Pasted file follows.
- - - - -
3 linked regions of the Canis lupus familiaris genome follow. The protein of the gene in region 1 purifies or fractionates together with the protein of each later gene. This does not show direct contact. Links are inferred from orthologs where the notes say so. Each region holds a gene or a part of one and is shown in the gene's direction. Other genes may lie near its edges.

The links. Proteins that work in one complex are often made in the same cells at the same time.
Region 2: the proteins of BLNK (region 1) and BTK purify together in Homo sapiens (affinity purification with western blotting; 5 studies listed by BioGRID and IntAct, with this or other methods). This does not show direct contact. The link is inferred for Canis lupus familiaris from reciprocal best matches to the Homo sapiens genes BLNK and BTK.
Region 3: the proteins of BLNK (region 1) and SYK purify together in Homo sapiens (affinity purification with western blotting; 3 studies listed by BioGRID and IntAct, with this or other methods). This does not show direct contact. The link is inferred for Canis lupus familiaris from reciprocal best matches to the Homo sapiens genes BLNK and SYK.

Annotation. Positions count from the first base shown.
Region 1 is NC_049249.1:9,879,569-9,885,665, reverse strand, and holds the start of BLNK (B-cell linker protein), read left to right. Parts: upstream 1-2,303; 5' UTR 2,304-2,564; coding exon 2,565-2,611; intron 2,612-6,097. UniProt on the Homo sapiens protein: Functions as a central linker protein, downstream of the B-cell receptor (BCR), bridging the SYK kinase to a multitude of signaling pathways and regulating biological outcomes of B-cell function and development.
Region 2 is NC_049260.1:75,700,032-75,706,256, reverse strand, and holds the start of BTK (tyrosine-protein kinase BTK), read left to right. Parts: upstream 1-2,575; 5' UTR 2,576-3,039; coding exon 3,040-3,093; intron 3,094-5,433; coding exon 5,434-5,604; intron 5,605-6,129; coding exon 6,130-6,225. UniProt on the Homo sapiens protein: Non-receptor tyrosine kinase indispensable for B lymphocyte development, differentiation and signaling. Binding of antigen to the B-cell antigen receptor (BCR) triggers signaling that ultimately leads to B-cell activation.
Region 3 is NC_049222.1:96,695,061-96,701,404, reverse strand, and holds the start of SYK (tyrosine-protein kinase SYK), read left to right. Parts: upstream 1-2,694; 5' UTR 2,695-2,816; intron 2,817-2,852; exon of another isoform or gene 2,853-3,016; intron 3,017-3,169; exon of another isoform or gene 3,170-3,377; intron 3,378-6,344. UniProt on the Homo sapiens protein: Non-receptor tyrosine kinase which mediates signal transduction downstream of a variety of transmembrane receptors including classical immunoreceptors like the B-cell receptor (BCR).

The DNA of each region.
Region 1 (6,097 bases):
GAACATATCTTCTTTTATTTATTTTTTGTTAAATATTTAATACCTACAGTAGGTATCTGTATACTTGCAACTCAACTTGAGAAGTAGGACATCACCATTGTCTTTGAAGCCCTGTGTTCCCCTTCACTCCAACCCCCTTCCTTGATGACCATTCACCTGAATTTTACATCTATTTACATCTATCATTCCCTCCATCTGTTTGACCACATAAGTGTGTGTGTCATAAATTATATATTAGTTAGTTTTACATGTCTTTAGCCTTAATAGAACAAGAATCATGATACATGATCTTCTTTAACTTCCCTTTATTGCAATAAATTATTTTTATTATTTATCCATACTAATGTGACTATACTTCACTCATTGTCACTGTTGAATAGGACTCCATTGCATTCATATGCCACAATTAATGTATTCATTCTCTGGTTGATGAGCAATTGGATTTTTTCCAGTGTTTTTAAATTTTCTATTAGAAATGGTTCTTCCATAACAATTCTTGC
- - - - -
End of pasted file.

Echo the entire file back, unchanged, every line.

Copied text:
3 linked regions of the Canis lupus familiaris genome follow. The protein of the gene in region 1 purifies or fractionates together with the protein of each later gene. This does not show direct contact. Links are inferred from orthologs where the notes say so. Each region holds a gene or a part of one and is shown in the gene's direction. Other genes may lie near its edges.

The links. Proteins that work in one complex are often made in the same cells at the same time.
Region 2: the proteins of BLNK (region 1) and BTK purify together in Homo sapiens (affinity purification with western blotting; 5 studies listed by BioGRID and IntAct, with this or other methods). This does not show direct contact. The link is inferred for Canis lupus familiaris from reciprocal best matches to the Homo sapiens genes BLNK and BTK.
Region 3: the proteins of BLNK (region 1) and SYK purify together in Homo sapiens (affinity purification with western blotting; 3 studies listed by BioGRID and IntAct, with this or other methods). This does not show direct contact. The link is inferred for Canis lupus familiaris from reciprocal best matches to the Homo sapiens genes BLNK and SYK.

Annotation. Positions count from the first base shown.
Region 1 is NC_049249.1:9,879,569-9,885,665, reverse strand, and holds the start of BLNK (B-cell linker protein), read left to right. Parts: upstream 1-2,303; 5' UTR 2,304-2,564; coding exon 2,565-2,611; intron 2,612-6,097. UniProt on the Homo sapiens protein: Functions as a central linker protein, downstream of the B-cell receptor (BCR), bridging the SYK kinase to a multitude of signaling pathways and regulating biological outcomes of B-cell function and development.
Region 2 is NC_049260.1:75,700,032-75,706,256, reverse strand, and holds the start of BTK (tyrosine-protein kinase BTK), read left to right. Parts: upstream 1-2,575; 5' UTR 2,576-3,039; coding exon 3,040-3,093; intron 3,094-5,433; coding exon 5,434-5,604; intron 5,605-6,129; coding exon 6,130-6,225. UniProt on the Homo sapiens protein: Non-receptor tyrosine kinase indispensable for B lymphocyte development, differentiation and signaling. Binding of antigen to the B-cell antigen receptor (BCR) triggers signaling that ultimately leads to B-cell activation.
Region 3 is NC_049222.1:96,695,061-96,701,404, reverse strand, and holds the start of SYK (tyrosine-protein kinase SYK), read left to right. Parts: upstream 1-2,694; 5' UTR 2,695-2,816; intron 2,817-2,852; exon of another isoform or gene 2,853-3,016; intron 3,017-3,169; exon of another isoform or gene 3,170-3,377; intron 3,378-6,344. UniProt on the Homo sapiens protein: Non-receptor tyrosine kinase which mediates signal transduction downstream of a variety of transmembrane receptors including classical immunoreceptors like the B-cell receptor (BCR).

The DNA of each region.
Region 1 (6,097 bases):
GAACATATCTTCTTTTATTTATTTTTTGTTAAATATTTAATACCTACAGTAGGTATCTGTATACTTGCAACTCAACTTGAGAAGTAGGACATCACCATTGTCTTTGAAGCCCTGTGTTCCCCTTCACTCCAACCCCCTTCCTTGATGACCATTCACCTGAATTTTACATCTATTTACATCTATCATTCCCTCCATCTGTTTGACCACATAAGTGTGTGTGTCATAAATTATATATTAGTTAGTTTTACATGTCTTTAGCCTTAATAGAACAAGAATCATGATACATGATCTTCTTTAACTTCCCTTTATTGCAATAAATTATTTTTATTATTTATCCATACTAATGTGACTATACTTCACTCATTGTCACTGTTGAATAGGACTCCATTGCATTCATATGCCACAATTAATGTATTCATTCTCTGGTTGATGAGCAATTGGATTTTTTCCAGTGTTTTTAAATTTTCTATTAGAAATGGTTCTTCCATAACAATTCTTGC